The multi-billion dollar video game industry is booming: it is growing at several times the rate of the overall economy. The industry generates revenues from gaming content, in-game purchases, and hardware and accessories for better gameplay. Games are played on computers, mobile devices, and dedicated gaming consoles.
Games can be organized by gameplay characteristics, objective type, and subject type (for example, sports, action, or racing).
This post seeks to provide non-gamers with an overview of the industry’s most commonly used abbreviations: FPS, RTS, MOBA, RPG, MMO, and MMORPG (among others).
FPS: First Person Shooter
Action games are currently the most popular genre of games, and FPS games form the most popular sub-genre within action games. FPS games feature three dimensional environments and are centered around weapon-based combat in the first-person perspective (so that the player sees the environment as the character would see it).
TPS or Third Person Shooters are similar to FPS games, except that the player views the character they are controlling from behind.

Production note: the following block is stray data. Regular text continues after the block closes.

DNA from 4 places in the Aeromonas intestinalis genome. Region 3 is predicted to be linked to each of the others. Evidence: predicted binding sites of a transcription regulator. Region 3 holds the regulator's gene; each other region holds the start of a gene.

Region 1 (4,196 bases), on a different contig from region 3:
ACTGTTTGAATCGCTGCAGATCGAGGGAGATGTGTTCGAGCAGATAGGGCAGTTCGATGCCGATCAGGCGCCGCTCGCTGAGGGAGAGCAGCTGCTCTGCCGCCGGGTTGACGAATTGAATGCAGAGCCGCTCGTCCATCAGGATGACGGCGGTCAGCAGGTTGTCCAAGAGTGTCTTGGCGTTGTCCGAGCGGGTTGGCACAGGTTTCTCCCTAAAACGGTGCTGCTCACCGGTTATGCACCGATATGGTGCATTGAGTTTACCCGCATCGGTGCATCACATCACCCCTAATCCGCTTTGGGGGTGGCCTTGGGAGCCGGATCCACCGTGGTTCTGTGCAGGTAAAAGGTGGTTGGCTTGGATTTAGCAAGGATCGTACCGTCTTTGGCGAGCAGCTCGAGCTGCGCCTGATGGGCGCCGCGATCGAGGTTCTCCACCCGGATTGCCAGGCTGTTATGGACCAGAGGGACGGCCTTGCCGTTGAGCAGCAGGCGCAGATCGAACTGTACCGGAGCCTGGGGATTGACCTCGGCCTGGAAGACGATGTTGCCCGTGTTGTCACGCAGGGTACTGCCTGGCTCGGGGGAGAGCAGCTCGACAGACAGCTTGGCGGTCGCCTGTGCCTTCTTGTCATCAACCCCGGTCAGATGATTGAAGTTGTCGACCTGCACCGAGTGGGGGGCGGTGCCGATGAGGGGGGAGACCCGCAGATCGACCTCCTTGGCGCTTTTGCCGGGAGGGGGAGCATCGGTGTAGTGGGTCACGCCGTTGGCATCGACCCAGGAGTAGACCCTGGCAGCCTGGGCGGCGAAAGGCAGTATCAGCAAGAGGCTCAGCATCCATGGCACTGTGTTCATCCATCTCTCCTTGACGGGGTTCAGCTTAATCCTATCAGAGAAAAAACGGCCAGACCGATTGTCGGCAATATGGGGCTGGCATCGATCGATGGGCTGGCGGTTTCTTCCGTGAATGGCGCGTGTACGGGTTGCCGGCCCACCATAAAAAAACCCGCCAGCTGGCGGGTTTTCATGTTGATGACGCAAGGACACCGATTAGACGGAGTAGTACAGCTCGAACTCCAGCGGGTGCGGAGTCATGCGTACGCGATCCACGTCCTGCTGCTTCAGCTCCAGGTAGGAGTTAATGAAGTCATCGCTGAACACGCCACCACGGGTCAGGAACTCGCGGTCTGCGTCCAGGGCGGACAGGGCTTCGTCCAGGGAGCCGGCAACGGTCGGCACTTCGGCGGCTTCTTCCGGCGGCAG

RTS: Real Time Strategy
In RTS games, players maneuver units under their control to defeat their opponents’ assets and secure key areas on a map. In most environments, it is possible to create more population units and to build civilian and military structures within the game. Collection of a resource is usually a major key to achieving these goals. For example, controlling a gold mine within a game allows a player to fund the construction of buildings and the creation (or training) of new population units, which are in turn helpful in future missions. The tasks a player must perform to succeed in an RTS game usually grow in complexity as the levels progress.